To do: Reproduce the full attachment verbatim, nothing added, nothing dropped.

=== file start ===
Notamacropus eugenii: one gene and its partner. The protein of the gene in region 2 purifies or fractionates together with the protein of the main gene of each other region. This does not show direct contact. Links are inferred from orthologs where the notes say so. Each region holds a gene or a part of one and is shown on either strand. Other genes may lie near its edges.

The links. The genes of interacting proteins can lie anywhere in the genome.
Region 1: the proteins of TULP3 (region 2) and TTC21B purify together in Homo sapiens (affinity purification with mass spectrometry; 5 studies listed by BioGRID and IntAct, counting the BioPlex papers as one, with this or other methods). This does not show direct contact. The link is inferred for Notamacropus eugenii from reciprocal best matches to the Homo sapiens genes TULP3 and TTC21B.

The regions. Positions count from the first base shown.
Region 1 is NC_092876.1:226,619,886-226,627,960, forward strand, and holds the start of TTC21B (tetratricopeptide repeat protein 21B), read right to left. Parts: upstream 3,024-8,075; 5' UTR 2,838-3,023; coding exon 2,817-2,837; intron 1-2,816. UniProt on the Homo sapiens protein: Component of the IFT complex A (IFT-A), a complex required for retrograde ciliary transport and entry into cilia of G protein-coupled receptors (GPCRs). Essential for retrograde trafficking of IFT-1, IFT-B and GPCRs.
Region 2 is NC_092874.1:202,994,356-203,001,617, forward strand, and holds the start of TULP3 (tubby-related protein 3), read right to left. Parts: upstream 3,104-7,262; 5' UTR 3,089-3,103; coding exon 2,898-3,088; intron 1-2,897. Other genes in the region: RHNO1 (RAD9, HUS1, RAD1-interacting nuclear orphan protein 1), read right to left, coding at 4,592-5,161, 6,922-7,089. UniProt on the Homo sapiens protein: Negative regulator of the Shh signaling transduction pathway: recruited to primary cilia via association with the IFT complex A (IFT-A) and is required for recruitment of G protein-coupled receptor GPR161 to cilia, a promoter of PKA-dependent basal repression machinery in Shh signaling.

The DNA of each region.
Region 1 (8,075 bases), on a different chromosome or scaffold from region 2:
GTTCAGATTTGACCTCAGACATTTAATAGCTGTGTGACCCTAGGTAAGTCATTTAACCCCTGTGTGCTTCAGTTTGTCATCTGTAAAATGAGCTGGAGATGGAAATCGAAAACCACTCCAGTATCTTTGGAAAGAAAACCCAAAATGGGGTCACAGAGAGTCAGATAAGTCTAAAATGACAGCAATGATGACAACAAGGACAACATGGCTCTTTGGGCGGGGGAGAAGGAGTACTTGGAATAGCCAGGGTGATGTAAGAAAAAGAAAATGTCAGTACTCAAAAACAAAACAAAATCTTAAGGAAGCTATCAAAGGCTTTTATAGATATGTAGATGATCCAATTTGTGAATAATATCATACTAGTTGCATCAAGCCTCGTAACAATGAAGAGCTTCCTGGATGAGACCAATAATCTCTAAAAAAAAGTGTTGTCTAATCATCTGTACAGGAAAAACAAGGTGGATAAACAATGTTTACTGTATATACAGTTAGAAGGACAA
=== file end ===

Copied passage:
Notamacropus eugenii: one gene and its partner. The protein of the gene in region 2 purifies or fractionates together with the protein of the main gene of each other region. This does not show direct contact. Links are inferred from orthologs where the notes say so. Each region holds a gene or a part of one and is shown on either strand. Other genes may lie near its edges.

The links. The genes of interacting proteins can lie anywhere in the genome.
Region 1: the proteins of TULP3 (region 2) and TTC21B purify together in Homo sapiens (affinity purification with mass spectrometry; 5 studies listed by BioGRID and IntAct, counting the BioPlex papers as one, with this or other methods). This does not show direct contact. The link is inferred for Notamacropus eugenii from reciprocal best matches to the Homo sapiens genes TULP3 and TTC21B.

The regions. Positions count from the first base shown.
Region 1 is NC_092876.1:226,619,886-226,627,960, forward strand, and holds the start of TTC21B (tetratricopeptide repeat protein 21B), read right to left. Parts: upstream 3,024-8,075; 5' UTR 2,838-3,023; coding exon 2,817-2,837; intron 1-2,816. UniProt on the Homo sapiens protein: Component of the IFT complex A (IFT-A), a complex required for retrograde ciliary transport and entry into cilia of G protein-coupled receptors (GPCRs). Essential for retrograde trafficking of IFT-1, IFT-B and GPCRs.
Region 2 is NC_092874.1:202,994,356-203,001,617, forward strand, and holds the start of TULP3 (tubby-related protein 3), read right to left. Parts: upstream 3,104-7,262; 5' UTR 3,089-3,103; coding exon 2,898-3,088; intron 1-2,897. Other genes in the region: RHNO1 (RAD9, HUS1, RAD1-interacting nuclear orphan protein 1), read right to left, coding at 4,592-5,161, 6,922-7,089. UniProt on the Homo sapiens protein: Negative regulator of the Shh signaling transduction pathway: recruited to primary cilia via association with the IFT complex A (IFT-A) and is required for recruitment of G protein-coupled receptor GPR161 to cilia, a promoter of PKA-dependent basal repression machinery in Shh signaling.

The DNA of each region.
Region 1 (8,075 bases), on a different chromosome or scaffold from region 2:
GTTCAGATTTGACCTCAGACATTTAATAGCTGTGTGACCCTAGGTAAGTCATTTAACCCCTGTGTGCTTCAGTTTGTCATCTGTAAAATGAGCTGGAGATGGAAATCGAAAACCACTCCAGTATCTTTGGAAAGAAAACCCAAAATGGGGTCACAGAGAGTCAGATAAGTCTAAAATGACAGCAATGATGACAACAAGGACAACATGGCTCTTTGGGCGGGGGAGAAGGAGTACTTGGAATAGCCAGGGTGATGTAAGAAAAAGAAAATGTCAGTACTCAAAAACAAAACAAAATCTTAAGGAAGCTATCAAAGGCTTTTATAGATATGTAGATGATCCAATTTGTGAATAATATCATACTAGTTGCATCAAGCCTCGTAACAATGAAGAGCTTCCTGGATGAGACCAATAATCTCTAAAAAAAAGTGTTGTCTAATCATCTGTACAGGAAAAACAAGGTGGATAAACAATGTTTACTGTATATACAGTTAGAAGGACAA